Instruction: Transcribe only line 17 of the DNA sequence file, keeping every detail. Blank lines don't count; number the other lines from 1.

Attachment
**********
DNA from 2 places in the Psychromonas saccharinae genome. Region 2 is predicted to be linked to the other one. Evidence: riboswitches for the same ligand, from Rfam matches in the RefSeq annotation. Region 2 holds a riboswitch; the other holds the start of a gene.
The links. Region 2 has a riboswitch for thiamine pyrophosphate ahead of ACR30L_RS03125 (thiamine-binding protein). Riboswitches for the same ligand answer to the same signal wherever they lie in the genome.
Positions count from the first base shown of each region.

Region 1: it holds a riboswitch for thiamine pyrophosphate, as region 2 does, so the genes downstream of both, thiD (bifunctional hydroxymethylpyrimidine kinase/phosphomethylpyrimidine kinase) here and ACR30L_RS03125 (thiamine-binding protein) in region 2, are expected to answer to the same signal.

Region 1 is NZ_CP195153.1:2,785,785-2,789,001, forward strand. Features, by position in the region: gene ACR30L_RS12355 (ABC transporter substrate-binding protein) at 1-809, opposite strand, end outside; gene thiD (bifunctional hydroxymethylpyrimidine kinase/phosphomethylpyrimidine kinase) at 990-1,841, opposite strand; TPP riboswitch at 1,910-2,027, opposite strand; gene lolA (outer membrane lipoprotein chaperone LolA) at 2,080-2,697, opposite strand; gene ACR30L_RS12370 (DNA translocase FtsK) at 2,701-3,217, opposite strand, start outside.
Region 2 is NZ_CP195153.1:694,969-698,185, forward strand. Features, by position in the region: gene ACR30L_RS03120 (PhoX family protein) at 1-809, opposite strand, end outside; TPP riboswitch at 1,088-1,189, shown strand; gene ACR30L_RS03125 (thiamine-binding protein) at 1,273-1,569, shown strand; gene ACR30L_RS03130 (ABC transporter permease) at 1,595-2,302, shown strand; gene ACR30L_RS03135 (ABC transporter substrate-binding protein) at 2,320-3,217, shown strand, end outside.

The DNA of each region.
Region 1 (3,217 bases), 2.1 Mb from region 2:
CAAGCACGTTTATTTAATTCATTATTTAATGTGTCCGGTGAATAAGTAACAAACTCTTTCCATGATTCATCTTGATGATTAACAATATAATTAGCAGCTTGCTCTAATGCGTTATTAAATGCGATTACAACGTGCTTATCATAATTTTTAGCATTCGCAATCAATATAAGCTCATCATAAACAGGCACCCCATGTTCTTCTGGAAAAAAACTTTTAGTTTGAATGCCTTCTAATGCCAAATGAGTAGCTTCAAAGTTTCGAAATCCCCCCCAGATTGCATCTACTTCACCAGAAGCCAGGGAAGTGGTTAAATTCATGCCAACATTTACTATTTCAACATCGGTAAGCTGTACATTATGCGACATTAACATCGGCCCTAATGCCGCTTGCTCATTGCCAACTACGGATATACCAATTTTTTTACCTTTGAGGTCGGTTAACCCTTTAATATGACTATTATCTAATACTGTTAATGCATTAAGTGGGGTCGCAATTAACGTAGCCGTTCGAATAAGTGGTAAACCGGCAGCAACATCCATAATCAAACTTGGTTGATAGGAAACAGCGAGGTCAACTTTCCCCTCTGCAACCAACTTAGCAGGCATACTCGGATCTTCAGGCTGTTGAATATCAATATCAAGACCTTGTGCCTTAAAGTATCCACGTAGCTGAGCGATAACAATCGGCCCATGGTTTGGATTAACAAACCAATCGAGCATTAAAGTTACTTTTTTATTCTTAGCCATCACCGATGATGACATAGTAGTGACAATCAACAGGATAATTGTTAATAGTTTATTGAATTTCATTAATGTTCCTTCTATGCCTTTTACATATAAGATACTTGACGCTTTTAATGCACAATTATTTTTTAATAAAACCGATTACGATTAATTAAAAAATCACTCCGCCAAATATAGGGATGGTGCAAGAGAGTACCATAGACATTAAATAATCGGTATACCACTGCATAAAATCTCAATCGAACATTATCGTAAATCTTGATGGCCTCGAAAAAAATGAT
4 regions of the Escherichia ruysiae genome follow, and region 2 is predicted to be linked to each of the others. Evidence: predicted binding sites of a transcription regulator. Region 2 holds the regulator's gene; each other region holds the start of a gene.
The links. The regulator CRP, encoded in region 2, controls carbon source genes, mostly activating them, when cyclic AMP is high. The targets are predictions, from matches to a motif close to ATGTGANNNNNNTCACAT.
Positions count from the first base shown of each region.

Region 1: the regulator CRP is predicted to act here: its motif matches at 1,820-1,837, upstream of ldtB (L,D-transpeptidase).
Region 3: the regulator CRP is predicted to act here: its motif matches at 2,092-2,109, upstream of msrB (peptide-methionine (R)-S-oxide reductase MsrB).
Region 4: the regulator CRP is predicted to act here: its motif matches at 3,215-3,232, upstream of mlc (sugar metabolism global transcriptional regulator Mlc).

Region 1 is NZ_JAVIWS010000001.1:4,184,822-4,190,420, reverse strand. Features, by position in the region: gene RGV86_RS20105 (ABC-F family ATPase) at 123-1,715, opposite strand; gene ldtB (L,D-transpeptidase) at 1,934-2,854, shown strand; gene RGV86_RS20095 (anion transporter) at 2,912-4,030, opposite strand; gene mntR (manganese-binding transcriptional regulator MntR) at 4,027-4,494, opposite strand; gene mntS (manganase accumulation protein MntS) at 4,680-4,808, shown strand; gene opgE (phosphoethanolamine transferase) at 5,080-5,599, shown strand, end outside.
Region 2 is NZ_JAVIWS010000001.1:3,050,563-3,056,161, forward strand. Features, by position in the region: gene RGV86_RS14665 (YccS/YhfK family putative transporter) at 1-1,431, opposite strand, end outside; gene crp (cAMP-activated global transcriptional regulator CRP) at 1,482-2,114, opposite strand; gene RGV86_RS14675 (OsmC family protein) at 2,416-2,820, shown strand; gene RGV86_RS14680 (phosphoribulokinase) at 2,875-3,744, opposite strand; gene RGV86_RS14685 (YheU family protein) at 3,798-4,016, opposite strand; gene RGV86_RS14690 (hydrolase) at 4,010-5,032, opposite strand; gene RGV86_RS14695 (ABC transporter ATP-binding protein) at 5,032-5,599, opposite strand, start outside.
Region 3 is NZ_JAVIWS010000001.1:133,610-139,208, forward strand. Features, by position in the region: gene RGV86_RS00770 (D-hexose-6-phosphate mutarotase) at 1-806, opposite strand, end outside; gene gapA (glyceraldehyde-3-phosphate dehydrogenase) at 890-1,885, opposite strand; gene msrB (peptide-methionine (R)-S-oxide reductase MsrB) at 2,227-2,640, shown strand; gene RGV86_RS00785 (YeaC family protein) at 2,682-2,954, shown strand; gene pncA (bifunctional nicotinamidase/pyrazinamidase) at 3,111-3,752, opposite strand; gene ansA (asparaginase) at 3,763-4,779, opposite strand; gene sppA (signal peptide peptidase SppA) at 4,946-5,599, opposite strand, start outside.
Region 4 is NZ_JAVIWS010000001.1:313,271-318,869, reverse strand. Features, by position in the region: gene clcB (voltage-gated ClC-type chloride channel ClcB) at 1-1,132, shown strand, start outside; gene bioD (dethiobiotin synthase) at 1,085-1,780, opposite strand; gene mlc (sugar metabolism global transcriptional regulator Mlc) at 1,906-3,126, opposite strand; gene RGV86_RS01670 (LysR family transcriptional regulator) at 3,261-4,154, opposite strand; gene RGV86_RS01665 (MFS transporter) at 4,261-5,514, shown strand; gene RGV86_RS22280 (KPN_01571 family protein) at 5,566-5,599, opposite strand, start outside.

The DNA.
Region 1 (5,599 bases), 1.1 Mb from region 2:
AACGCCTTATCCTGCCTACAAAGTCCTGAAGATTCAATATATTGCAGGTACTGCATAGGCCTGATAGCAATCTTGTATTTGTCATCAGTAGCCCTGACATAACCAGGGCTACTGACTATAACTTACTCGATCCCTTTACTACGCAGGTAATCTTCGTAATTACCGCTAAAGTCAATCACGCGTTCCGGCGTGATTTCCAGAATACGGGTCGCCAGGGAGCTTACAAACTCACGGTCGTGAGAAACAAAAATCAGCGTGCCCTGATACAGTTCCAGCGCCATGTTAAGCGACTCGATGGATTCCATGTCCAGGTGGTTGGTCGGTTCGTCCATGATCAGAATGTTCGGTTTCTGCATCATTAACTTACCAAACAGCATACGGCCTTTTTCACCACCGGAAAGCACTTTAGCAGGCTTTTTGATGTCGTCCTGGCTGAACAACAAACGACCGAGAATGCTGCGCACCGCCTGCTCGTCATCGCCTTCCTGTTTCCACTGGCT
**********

Region 2 is NZ_JAVIWS010000001.1:3,050,563-3,056,161, forward strand. Features, by position in the region: gene RGV86_RS14665 (YccS/YhfK family putative transporter) at 1-1,431, opposite strand, end outside; gene crp (cAMP-activated global transcriptional regulator CRP) at 1,482-2,114, opposite strand; gene RGV86_RS14675 (OsmC family protein) at 2,416-2,820, shown strand; gene RGV86_RS14680 (phosphoribulokinase) at 2,875-3,744, opposite strand; gene RGV86_RS14685 (YheU family protein) at 3,798-4,016, opposite strand; gene RGV86_RS14690 (hydrolase) at 4,010-5,032, opposite strand; gene RGV86_RS14695 (ABC transporter ATP-binding protein) at 5,032-5,599, opposite strand, start outside.